- May 17, 9 AM, Sanford (2420 Tramway Rd): Compulsory Pooling study group meeting. Agenda will be posted here.
- May 20, 7 PM, Rocky Mount (Unitarian Univ. Fellowship Hall). The Rush to Frack: Why NC is Vulnerable and What You Can Do (presented by Hope Taylor). Medoc group (NC Sierra). Call Margaret at (252) 985-1804
- May 28, 7 PM, Hillsborough (3616 Schley Rd): Fracking Discussion w/Prof. Rob Jackson. See flyer for details
- May 30, 3-7:30 PM (Drop in session), Sanford (1403 N. Horner Blvd): Do You Own Your Mineral Rights? Workshop with the Cumnock Preservation Association. Contact Debbie Hall, (919)775-7506, or Therese Vick, (919)345-3673, for more information.
Groundwater Unaffected by Shale Gas Production in Arkansas
“A new study by scientists at Duke University and the U.S. Geological Survey (USGS) finds no evidence of groundwater contamination from shale gas production in Arkansas. "Our results show no discernible impairment of groundwater quality in areas associated with natural gas drilling and hydraulic fracturing in this region," said Avner Vengosh, professor of geochemistry and water quality at Duke's Nicholas School of the Environment.” May 15, Science Daily Click here to review the Abstract.
All Around the Country, Regulators are getting Bullied Over Fracking.
More than four years after America's hydraulic fracturing boom kicked off, conflicts of interest between officials charged with regulating the controversial practice and the oil and gas industry remain widespread. May 16, Business Insider
Breaking: Interior Department Bows to Pressure from Oil and Gas Industry, Weakens Fracking Rules
The U.S. Department of the Interior’s Bureau of Land Management (BLM) proposed an updated set of rules governing hydraulic fracturing, on public lands today. The controversial oil and gas development technique—in which drillers blast millions of gallons of chemically treated water into the earth to force oil and gas from underground deposits—has been linked to air and water pollution and public health problems. May 16, EcoWatch
Natural gas industry has a 'fracking' wastewater problem, study says
“The current boom in U.S. natural gas production from glassy shale rock formations is poised to usher in an era of energy independence and could bridge the gap between today's fossil-fuel age and a clean-energy future. But that future may be swamped in a legacy of wastewater, a new study suggests.” May 16, NBC Science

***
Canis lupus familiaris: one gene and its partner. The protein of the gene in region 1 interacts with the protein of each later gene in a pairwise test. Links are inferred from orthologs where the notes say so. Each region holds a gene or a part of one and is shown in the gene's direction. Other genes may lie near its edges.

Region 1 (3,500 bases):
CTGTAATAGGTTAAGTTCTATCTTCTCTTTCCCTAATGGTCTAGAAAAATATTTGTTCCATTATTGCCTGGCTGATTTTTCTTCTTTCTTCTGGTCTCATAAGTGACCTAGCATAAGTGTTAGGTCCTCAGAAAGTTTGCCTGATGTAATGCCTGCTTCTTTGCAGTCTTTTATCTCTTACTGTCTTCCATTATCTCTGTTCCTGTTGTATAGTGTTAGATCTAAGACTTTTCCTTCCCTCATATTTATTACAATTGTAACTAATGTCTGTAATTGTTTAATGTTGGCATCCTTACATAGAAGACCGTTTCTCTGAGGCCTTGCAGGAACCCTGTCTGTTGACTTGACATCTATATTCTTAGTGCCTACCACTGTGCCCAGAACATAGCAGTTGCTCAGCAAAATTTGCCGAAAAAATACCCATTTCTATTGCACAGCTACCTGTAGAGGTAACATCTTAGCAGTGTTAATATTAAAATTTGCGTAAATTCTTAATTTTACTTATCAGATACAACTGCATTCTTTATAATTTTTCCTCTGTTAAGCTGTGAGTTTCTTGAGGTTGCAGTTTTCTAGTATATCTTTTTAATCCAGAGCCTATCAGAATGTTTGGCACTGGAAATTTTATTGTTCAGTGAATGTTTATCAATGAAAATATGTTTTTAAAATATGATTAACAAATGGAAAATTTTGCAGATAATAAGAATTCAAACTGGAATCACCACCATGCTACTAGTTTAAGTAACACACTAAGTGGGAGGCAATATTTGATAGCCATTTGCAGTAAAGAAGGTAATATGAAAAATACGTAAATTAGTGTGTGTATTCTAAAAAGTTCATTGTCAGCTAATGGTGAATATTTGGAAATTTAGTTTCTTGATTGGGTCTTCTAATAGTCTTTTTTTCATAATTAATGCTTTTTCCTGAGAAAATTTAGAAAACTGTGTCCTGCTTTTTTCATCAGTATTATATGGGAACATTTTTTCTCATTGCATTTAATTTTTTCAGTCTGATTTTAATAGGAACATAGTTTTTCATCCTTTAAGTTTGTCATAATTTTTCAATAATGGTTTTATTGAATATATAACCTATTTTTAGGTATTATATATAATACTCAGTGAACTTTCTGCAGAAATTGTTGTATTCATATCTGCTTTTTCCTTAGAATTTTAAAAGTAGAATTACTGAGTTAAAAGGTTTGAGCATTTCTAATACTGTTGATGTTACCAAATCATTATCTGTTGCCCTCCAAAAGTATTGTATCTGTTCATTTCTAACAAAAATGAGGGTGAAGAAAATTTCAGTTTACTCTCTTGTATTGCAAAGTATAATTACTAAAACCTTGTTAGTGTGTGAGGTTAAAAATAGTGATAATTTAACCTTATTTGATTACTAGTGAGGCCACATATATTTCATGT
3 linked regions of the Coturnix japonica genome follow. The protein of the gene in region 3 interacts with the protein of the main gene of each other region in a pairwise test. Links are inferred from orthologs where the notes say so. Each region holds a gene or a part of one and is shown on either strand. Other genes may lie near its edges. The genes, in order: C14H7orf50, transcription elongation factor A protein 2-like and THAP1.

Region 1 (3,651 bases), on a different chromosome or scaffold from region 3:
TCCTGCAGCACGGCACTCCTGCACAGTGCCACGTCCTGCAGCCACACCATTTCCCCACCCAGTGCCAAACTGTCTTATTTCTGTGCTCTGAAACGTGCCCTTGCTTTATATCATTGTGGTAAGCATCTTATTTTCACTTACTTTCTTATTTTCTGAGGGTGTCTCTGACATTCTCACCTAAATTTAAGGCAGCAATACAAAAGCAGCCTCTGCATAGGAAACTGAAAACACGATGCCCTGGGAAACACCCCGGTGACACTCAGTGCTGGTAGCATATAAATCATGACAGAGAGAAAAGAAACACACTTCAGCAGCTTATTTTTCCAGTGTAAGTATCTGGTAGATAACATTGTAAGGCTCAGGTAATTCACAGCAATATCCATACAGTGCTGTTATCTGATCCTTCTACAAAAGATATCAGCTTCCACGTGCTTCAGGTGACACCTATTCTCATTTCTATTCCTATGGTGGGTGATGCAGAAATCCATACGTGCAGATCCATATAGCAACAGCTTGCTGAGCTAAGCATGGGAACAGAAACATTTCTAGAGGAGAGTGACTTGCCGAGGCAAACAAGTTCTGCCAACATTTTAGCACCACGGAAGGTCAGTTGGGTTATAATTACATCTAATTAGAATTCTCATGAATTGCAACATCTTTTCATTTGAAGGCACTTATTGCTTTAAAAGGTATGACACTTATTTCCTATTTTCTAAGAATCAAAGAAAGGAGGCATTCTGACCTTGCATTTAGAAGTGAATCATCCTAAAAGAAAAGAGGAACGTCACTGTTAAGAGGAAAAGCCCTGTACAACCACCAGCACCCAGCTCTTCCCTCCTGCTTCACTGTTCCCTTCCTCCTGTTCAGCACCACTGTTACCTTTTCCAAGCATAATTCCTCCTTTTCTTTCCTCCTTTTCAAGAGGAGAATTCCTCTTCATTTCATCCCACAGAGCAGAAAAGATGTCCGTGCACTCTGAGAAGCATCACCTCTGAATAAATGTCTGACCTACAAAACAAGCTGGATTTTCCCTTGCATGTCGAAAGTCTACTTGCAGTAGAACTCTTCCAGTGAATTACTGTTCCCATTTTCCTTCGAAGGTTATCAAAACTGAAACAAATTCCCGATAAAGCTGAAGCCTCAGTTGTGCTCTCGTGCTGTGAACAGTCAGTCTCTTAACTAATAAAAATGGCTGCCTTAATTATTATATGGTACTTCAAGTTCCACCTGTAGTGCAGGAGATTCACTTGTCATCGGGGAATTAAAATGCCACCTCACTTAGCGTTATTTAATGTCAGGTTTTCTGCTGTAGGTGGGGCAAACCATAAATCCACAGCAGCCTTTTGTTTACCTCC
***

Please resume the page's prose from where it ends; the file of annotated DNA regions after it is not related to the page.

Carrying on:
Bill: Ban fracking pollutants for treatment or dumping in state
State Sen. Cecilia Tkaczyk was joined Wednesday by opponents of the natural gas drilling technique known as high-volume hydraulic fracturing to announce she'll introduce a bill to ban ‘the treatment, discharge, disposal, transportation or storage’ of hydrofracking waste products in New York state.’” May 15, Times Union (Albany, NY)
Faulkner County: ExxonMobil's "Sacrifice Zone" for Tar Sands Pipelines, Fracking
There are few better examples of a "sacrifice zone" for ExxonMobil and the fossil fuel industry at-large than Faulkner County, Arkansas and the counties surrounding it. May 15, DeSmogBlog
Getting a handle on the economic effects of drilling in NC
“Like many public issues, drilling for energy resources in our country has both strong advocates and equally vocal critics. Supporters see domestic energy development as a route to national energy self-sufficiency and lower fuel prices. Detractors worry about possible costs to the environment and our health. North Carolina has joined this debate. Estimates show our state has the largest reservoirs of off-shore energy resources of any East Coast state. There are also thought to be significant supplies of natural gas underground in the central part of the state.” May 16 , News and Observer
Industry can’t set fracking rules (Rockingham, NC)
“We’re disturbed that a new rule set for approval by the North Carolina Mining and Energy Commission requiring some disclosure of chemicals used in hydraulic fracturing was withdrawn at the request of industry giant Halliburton. Fracking could be economically beneficially here if done right, but the recent move does not fit that standard.” May 16, Richmond County Daily Journal
Yesterday, a state Senate committee approved legislation (Senate Bill 5151) that would violate the Clean Water Act and put the drinking water supply of almost half a million North Carolinians at risk.
If passed, S515 would repeal important protections for North Carolina’s Jordan Lake, which were enacted (after years of negotiation) in 2009 to clean up this vital drinking water source. Send a message to your state legislators and urge them to oppose S515 today:
This backwards bill would essentially wish away current pollution in Jordan Lake rather than controlling the pollution at the source, as required under the Clean Water Act. North Carolina shouldn’t be letting polluters off the hook while our water quality is at risk. Sen. Ellie Kinnaird summed up this logic best, “It’s a law of nature. What happens upstream, what you put in the water, ends up downstream."2
Sponsors of S515 have argued that we cannot be sure that the Jordan Lake rules will clean up the lake and meet water quality requirements. They’re wrong. These rules will greatly improve water quality in the lake, protect public health, and benefit the region’s economy. Jordan Lake is not just a critical source of drinking water in the Triangle region, it’s also an important recreational destination for the whole state.
Tell your state legislators to oppose S515 and protect the Jordan Lake rules because delaying the clean-up will only increase costs over time. http://action.ncconservationnetwork.org/JordanLakeRules